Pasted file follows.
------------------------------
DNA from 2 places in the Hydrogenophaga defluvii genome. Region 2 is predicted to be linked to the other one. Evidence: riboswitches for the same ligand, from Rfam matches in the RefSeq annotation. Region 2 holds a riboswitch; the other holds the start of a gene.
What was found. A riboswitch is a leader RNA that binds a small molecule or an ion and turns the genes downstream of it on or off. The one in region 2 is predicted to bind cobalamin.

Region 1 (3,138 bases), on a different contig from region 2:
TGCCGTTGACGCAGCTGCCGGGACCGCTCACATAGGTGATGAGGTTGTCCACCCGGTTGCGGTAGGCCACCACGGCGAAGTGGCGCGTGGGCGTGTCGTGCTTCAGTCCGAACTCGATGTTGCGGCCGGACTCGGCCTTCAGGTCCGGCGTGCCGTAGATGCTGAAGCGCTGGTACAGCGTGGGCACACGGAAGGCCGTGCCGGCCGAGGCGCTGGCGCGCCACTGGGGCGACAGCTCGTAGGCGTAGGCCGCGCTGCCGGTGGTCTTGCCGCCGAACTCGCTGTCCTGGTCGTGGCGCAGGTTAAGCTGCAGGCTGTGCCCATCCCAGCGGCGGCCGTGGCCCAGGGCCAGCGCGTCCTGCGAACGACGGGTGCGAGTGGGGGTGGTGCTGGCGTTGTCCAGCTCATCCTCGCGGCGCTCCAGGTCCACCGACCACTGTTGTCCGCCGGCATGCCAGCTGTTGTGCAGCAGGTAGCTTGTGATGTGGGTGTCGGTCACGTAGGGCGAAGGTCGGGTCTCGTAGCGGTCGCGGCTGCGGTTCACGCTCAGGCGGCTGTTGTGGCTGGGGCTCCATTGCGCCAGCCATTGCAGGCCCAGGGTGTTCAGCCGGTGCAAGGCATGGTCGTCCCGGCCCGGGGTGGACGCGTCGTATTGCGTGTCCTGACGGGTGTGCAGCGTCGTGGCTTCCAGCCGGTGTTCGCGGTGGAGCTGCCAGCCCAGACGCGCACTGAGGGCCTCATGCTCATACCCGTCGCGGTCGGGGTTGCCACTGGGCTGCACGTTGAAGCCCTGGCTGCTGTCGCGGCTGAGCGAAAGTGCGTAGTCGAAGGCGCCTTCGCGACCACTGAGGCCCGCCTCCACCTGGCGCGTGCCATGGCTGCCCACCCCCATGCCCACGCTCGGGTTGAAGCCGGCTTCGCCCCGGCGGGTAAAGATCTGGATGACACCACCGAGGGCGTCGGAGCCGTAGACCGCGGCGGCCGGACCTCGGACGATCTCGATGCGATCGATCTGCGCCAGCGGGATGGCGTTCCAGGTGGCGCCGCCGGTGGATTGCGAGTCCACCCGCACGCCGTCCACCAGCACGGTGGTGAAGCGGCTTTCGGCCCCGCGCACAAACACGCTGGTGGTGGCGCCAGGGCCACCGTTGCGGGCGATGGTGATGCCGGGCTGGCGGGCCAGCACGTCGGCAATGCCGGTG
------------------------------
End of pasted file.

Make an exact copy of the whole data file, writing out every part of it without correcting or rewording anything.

DNA from 2 places in the Hydrogenophaga defluvii genome. Region 2 is predicted to be linked to the other one. Evidence: riboswitches for the same ligand, from Rfam matches in the RefSeq annotation. Region 2 holds a riboswitch; the other holds the start of a gene.
What was found. A riboswitch is a leader RNA that binds a small molecule or an ion and turns the genes downstream of it on or off. The one in region 2 is predicted to bind cobalamin.

Region 1 (3,138 bases), on a different contig from region 2:
TGCCGTTGACGCAGCTGCCGGGACCGCTCACATAGGTGATGAGGTTGTCCACCCGGTTGCGGTAGGCCACCACGGCGAAGTGGCGCGTGGGCGTGTCGTGCTTCAGTCCGAACTCGATGTTGCGGCCGGACTCGGCCTTCAGGTCCGGCGTGCCGTAGATGCTGAAGCGCTGGTACAGCGTGGGCACACGGAAGGCCGTGCCGGCCGAGGCGCTGGCGCGCCACTGGGGCGACAGCTCGTAGGCGTAGGCCGCGCTGCCGGTGGTCTTGCCGCCGAACTCGCTGTCCTGGTCGTGGCGCAGGTTAAGCTGCAGGCTGTGCCCATCCCAGCGGCGGCCGTGGCCCAGGGCCAGCGCGTCCTGCGAACGACGGGTGCGAGTGGGGGTGGTGCTGGCGTTGTCCAGCTCATCCTCGCGGCGCTCCAGGTCCACCGACCACTGTTGTCCGCCGGCATGCCAGCTGTTGTGCAGCAGGTAGCTTGTGATGTGGGTGTCGGTCACGTAGGGCGAAGGTCGGGTCTCGTAGCGGTCGCGGCTGCGGTTCACGCTCAGGCGGCTGTTGTGGCTGGGGCTCCATTGCGCCAGCCATTGCAGGCCCAGGGTGTTCAGCCGGTGCAAGGCATGGTCGTCCCGGCCCGGGGTGGACGCGTCGTATTGCGTGTCCTGACGGGTGTGCAGCGTCGTGGCTTCCAGCCGGTGTTCGCGGTGGAGCTGCCAGCCCAGACGCGCACTGAGGGCCTCATGCTCATACCCGTCGCGGTCGGGGTTGCCACTGGGCTGCACGTTGAAGCCCTGGCTGCTGTCGCGGCTGAGCGAAAGTGCGTAGTCGAAGGCGCCTTCGCGACCACTGAGGCCCGCCTCCACCTGGCGCGTGCCATGGCTGCCCACCCCCATGCCCACGCTCGGGTTGAAGCCGGCTTCGCCCCGGCGGGTAAAGATCTGGATGACACCACCGAGGGCGTCGGAGCCGTAGACCGCGGCGGCCGGACCTCGGACGATCTCGATGCGATCGATCTGCGCCAGCGGGATGGCGTTCCAGGTGGCGCCGCCGGTGGATTGCGAGTCCACCCGCACGCCGTCCACCAGCACGGTGGTGAAGCGGCTTTCGGCCCCGCGCACAAACACGCTGGTGGTGGCGCCAGGGCCACCGTTGCGGGCGATGGTGATGCCGGGCTGGCGGGCCAGCACGTCGGCAATGCCGGTG